Padma Lakshmi: Doctors Said I'd Probably Never Get Pregnant

The Top Chef host explains why her daughter was a "miraculous, happy surprise" and encourage women to start talking about infertility

In February 2010, Padma Lakshmi welcomed her beautiful daughter Krishna into the world -- a moment the Top Chef host thought would never happen.

Lakshmi was 36 when she was diagnosed with endometriosis -- a reproductive disease that's one of the leading causes of infertility. In a new Redbook video series, The Truth About Trying, Lakshmi opens up about her struggle to become a mom.

"I learned that it would become very, very difficult, if not impossible, for me to actually have a child of my own," she says. "And certainly I was told that it would be impossible for me to have my own child naturally. You can imagine how I felt at that moment in my late 30s."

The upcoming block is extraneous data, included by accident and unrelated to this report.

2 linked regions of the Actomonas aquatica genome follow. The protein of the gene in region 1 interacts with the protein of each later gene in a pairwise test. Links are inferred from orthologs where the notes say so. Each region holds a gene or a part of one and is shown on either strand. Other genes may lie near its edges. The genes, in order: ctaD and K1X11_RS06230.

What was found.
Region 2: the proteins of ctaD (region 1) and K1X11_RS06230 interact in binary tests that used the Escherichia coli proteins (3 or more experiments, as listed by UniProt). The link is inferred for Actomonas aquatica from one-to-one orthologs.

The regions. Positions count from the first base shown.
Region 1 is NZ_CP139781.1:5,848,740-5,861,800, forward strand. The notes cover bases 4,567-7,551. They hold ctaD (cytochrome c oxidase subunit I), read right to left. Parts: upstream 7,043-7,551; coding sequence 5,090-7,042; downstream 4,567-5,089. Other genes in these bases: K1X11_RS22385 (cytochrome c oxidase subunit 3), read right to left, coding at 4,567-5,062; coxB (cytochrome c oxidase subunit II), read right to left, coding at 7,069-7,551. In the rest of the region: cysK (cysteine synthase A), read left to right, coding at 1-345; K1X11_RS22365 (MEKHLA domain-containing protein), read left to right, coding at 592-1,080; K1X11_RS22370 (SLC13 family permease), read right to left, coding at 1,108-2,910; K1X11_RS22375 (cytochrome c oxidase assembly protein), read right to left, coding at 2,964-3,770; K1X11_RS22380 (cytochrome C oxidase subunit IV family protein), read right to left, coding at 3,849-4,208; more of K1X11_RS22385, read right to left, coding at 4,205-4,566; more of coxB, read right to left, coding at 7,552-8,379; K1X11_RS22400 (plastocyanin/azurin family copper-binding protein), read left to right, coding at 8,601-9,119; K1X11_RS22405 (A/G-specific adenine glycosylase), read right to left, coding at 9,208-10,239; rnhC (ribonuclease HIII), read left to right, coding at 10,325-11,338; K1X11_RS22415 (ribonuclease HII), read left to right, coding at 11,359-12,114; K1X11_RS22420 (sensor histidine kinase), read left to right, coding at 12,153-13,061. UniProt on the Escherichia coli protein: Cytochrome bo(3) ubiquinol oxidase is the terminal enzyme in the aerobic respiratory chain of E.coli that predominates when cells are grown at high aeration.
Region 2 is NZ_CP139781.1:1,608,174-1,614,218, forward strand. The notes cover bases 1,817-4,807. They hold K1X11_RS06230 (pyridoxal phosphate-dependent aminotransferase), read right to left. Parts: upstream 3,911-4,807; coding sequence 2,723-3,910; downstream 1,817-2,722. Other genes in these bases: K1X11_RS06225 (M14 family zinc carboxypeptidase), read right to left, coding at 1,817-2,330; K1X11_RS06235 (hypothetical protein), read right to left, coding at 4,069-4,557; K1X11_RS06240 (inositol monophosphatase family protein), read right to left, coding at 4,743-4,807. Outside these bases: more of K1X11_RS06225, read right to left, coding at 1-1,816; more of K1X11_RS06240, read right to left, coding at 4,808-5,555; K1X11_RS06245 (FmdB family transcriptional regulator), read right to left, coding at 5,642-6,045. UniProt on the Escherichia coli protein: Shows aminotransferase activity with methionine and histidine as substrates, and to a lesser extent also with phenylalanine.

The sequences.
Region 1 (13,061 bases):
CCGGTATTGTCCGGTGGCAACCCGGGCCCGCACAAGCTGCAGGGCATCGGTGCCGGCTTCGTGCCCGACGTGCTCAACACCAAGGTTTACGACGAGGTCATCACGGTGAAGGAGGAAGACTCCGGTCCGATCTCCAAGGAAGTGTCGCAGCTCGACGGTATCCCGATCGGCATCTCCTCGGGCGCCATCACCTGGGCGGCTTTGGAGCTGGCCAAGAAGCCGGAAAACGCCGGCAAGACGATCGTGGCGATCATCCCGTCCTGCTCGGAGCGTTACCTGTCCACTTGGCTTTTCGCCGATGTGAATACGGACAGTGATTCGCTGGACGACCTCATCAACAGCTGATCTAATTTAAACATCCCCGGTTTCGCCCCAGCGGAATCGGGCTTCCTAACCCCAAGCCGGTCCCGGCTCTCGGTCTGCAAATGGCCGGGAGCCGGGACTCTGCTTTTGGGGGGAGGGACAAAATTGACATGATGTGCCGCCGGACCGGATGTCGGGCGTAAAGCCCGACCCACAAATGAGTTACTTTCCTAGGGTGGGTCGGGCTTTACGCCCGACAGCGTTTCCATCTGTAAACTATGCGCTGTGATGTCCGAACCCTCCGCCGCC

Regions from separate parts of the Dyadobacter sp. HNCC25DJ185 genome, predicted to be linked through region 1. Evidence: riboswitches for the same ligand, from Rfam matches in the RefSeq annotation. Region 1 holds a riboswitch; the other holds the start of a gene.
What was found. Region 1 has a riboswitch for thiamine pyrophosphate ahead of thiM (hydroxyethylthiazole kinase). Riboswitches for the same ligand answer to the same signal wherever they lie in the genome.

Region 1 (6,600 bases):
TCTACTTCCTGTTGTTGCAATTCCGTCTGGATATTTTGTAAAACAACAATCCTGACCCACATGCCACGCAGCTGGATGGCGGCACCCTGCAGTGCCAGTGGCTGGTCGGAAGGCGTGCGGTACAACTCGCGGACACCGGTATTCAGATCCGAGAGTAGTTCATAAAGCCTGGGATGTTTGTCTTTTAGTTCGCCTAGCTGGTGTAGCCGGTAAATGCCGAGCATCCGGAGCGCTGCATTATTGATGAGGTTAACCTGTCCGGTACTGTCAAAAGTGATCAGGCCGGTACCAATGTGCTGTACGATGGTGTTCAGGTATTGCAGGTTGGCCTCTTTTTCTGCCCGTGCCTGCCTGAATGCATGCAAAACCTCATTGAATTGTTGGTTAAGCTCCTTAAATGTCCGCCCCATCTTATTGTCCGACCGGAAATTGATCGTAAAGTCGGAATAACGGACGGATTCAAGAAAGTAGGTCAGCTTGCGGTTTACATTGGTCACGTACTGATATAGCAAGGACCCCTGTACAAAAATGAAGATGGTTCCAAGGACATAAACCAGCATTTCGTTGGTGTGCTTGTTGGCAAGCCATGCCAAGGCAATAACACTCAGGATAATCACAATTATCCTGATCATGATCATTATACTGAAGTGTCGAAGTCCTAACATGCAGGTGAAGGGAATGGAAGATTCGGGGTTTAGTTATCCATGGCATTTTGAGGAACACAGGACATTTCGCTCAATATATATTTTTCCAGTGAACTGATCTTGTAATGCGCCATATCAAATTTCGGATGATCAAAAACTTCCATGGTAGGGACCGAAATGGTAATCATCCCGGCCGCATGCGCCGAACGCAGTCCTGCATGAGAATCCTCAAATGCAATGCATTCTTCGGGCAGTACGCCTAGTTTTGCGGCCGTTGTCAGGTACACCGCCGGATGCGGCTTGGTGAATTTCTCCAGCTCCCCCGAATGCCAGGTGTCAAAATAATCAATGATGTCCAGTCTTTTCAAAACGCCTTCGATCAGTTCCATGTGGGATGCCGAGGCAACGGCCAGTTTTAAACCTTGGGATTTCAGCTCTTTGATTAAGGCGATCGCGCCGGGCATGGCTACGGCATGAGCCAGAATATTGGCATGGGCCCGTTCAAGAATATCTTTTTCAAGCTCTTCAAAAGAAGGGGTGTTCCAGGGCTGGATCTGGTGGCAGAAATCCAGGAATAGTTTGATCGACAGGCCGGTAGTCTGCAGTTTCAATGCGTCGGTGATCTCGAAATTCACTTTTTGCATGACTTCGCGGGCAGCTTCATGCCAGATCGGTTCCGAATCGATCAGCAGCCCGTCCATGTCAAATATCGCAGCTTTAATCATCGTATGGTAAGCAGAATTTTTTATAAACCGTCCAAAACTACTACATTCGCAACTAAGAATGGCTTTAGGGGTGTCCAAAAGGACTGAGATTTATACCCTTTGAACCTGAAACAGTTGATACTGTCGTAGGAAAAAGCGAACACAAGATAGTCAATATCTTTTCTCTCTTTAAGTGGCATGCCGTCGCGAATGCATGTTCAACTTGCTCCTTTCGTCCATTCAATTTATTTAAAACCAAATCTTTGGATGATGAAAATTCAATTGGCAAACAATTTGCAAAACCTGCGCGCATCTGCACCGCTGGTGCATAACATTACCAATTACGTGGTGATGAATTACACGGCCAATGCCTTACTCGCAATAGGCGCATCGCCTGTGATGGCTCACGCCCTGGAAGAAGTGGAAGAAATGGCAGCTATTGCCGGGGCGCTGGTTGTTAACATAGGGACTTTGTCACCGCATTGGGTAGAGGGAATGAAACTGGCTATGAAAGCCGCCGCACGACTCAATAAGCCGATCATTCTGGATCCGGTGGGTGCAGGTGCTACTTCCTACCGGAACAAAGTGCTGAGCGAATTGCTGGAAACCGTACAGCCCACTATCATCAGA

But Lakshmi turned out to be one of the lucky ones; she's now 41 and has a healthy 1-year-old daughter (whose father is venture capitalist Adam Dell). 

"I froze my eggs just as insurance -- and then totally through a miracle, I just got pregnant without planning on getting pregnant," the single mom says. "So, it was just a miraculous, happy surprise that I got pregnant. But I was lucky. I was definitely one of the very rare, rare cases of endometriosis -- of stage four of endometriosis -- that has had that happen."

But even though Lakshmi's story had a happy ending, she's still dedicating to raising awareness about the disease. In 2009 she co-founded the Endometriosis Foundation of America -- and through the Redbook video series, she's helping women learn that they don't have to be ashamed of infertility.

"I think infertility is one of those subjects that nobody likes to talk about for obvious reasons," she says. "It’s very personal, everybody’s different. It has to do with your sexuality, but it also has to do with your own feelings about your womanhood and all the cultural and religious and familial taboos wrapped around that. And we have insecurities about that, so why would we want to be open about something so touchy? But I think it’s important, as a community, to come together."

Watch Padma's video interview below:

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